Uplink Fast Access Layer Uplinks

Consider an access-layer switch that has redundant uplink connections to two distribution-layer switches. Normally, one uplink would be in the Forwarding state and the other would be in the Blocking state. If the primary uplink went down, up to 50 seconds could elapse before the redundant uplink could be used.

The UplinkFast feature on Catalyst switches enables leaf-node switches or switches at the ends of the spanning-tree branches to have a functioning root port while keeping one or more redundant or potential root ports in Blocking mode. When the primary Root Port uplink fails, another blocked uplink immediately can be brought up for use.

TIP Many Catalyst switches have two built-in, high-speed uplink ports (Gigabit Ethernet, for example). You might get the idea that UplinkFast can only toggle between two leaf-node uplink ports. This is entirely untrue. UplinkFast keeps a record of all parallel paths to the Root Bridge. All uplink ports but one are kept in the Blocking state. If the Root Port fails, the uplink with the next-lowest Root Path Cost is unblocked and used without delay.

To enable the UplinkFast feature, use the following global configuration command: Switch(config)# spanning-tree uplinkfast [max-update-rate pkts-per-second]

When UplinkFast is enabled, it is enabled for the entire switch and all VLANs. UplinkFast works by keeping track of possible paths to the Root Bridge. Therefore, the command is not allowed on the Root Bridge switch. UplinkFast also makes some modifications to the local switch to ensure that it does not become the Root Bridge and that the switch is not used as a transit switch to get to the Root Bridge. In other words, the goal is to keep UplinkFast limited to leaf-node switches that are farthest from the Root.

First, the switch's bridge priority is raised to 49,152, making it unlikely that the switch will be elected to Root Bridge status. The port cost of all local switch ports is incremented by 3,000, making the ports undesirable as paths to the root for any downstream switches.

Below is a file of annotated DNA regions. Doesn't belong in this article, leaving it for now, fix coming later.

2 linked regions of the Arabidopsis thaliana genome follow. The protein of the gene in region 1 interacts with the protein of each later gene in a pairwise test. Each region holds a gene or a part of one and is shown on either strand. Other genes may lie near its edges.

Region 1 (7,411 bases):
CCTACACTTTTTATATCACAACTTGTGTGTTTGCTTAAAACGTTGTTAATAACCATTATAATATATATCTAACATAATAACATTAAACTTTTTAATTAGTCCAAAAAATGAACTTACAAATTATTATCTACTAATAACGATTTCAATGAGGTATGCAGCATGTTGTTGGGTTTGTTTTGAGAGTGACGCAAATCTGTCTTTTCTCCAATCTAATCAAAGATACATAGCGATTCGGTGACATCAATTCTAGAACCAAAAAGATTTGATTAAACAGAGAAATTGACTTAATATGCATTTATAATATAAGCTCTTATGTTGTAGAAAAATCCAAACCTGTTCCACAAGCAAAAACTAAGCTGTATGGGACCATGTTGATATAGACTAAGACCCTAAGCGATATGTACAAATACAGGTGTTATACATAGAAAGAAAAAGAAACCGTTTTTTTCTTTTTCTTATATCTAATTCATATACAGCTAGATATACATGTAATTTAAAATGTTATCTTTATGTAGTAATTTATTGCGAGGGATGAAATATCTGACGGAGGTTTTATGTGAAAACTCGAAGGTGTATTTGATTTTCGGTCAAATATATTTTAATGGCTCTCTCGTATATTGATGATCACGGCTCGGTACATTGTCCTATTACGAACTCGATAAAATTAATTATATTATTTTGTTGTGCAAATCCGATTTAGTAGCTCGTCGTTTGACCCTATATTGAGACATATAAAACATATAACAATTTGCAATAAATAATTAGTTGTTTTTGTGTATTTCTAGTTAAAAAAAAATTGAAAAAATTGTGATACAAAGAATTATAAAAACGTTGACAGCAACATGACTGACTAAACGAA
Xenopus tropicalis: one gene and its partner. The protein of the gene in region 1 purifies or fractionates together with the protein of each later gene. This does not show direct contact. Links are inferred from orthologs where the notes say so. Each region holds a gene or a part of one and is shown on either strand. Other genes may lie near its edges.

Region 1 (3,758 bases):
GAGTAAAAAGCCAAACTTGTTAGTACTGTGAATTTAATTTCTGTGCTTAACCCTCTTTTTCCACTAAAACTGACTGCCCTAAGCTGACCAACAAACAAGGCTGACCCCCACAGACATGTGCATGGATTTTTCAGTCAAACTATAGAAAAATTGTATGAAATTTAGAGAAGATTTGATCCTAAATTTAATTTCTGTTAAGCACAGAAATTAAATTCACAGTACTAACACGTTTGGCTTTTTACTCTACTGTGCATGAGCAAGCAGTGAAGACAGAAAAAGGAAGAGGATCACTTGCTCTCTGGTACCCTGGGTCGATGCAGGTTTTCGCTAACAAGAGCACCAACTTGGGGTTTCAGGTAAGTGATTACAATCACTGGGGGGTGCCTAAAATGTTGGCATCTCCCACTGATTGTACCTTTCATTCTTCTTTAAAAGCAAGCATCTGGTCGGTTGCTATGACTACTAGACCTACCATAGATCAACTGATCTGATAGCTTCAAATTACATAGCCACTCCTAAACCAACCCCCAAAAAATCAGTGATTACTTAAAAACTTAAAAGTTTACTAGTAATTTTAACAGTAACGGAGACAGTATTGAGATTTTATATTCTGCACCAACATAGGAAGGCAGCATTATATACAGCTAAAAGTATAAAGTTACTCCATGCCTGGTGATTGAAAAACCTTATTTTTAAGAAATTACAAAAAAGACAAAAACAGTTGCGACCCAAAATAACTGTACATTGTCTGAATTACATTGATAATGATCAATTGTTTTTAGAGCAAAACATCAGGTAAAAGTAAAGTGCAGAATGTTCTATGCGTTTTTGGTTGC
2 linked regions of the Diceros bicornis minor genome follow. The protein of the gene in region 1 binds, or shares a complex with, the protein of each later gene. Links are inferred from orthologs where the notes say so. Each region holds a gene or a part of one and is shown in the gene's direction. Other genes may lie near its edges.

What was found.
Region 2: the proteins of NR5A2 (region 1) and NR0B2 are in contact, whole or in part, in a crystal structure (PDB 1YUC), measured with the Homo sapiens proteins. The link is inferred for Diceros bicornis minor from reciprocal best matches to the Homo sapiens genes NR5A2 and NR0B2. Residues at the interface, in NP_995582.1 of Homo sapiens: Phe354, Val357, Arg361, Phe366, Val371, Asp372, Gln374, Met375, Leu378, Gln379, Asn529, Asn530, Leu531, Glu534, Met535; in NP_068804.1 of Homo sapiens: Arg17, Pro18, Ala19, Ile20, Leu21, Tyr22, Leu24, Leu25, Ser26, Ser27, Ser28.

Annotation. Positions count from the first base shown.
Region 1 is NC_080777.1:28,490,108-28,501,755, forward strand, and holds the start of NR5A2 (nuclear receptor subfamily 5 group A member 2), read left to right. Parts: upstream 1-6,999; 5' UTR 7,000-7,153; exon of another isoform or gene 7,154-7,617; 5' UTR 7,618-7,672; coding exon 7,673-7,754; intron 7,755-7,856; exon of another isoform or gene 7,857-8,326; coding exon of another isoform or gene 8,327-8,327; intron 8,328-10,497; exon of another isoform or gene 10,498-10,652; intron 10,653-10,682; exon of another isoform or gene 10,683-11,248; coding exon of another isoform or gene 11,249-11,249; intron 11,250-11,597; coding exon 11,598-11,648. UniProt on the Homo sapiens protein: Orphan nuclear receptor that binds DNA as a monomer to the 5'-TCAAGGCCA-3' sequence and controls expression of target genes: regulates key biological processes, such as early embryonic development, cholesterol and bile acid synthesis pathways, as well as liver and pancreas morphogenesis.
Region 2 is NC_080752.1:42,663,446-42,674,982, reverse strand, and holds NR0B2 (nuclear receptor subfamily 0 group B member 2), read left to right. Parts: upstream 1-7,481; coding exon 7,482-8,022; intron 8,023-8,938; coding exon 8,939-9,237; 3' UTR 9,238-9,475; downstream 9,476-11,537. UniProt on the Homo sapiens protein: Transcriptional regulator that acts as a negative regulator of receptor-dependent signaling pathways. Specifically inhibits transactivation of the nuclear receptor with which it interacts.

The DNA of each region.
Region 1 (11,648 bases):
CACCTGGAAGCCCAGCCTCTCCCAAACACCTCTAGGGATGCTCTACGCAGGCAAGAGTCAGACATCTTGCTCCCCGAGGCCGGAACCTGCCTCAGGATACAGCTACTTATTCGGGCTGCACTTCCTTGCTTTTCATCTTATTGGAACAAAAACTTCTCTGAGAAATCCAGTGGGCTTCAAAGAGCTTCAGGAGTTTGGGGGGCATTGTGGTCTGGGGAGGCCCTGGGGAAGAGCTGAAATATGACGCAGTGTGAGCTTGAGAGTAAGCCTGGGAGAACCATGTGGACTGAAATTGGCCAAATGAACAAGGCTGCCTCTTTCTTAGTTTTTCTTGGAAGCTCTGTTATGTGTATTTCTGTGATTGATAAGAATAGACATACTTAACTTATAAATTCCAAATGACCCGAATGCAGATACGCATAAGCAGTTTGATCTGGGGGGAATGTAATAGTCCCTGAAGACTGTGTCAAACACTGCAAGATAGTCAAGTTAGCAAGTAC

The command also includes a max-update-rate parameter. When an uplink on a switch goes down, UplinkFast makes it easy for the local switch to update its bridging table of MAC addresses to point to the new uplink. However, UplinkFast also provides a mechanism for the local switch to notify other upstream switches that stations downstream (or within the access layer) can be reached over the newly activated uplink.

The switch accomplishes this by sending dummy multicast frames to destination 0100.0ccd.cdcd on behalf of the stations contained in its Content-Addressable Memory (CAM) table. The MAC addresses are used as the source addresses in the dummy frames, as if the stations actually had sent them. The idea is to quickly send the multicast frames over the new uplink, giving upstream hosts a chance to receive the frames and learn of the new path to those source addresses.

These multicast frames are sent out at a rate specified by the max-update-rate parameter in packets per second. This limits the amount of bandwidth used for the dummy multicasts if the CAM table is quite large. The default is 150 packets per second (pps), but the rate can range from 0 to 65,535 pps. If the value is 0, no dummy multicasts are sent.

TIP You can use the following command to display the current status of STP UplinkFast:

Switch# show spanning-tree uplinkfast

UplinkFast is enabled

Station update rate set to 150 packets/sec. UplinkFast statistics

Number of transitions via uplinkFast (all VLANs) : 2

Number of proxy multicast addresses transmitted (all VLANs) : 52 Name Interface List

VLAN0001 VLAN0010 VLAN0100 Switch#

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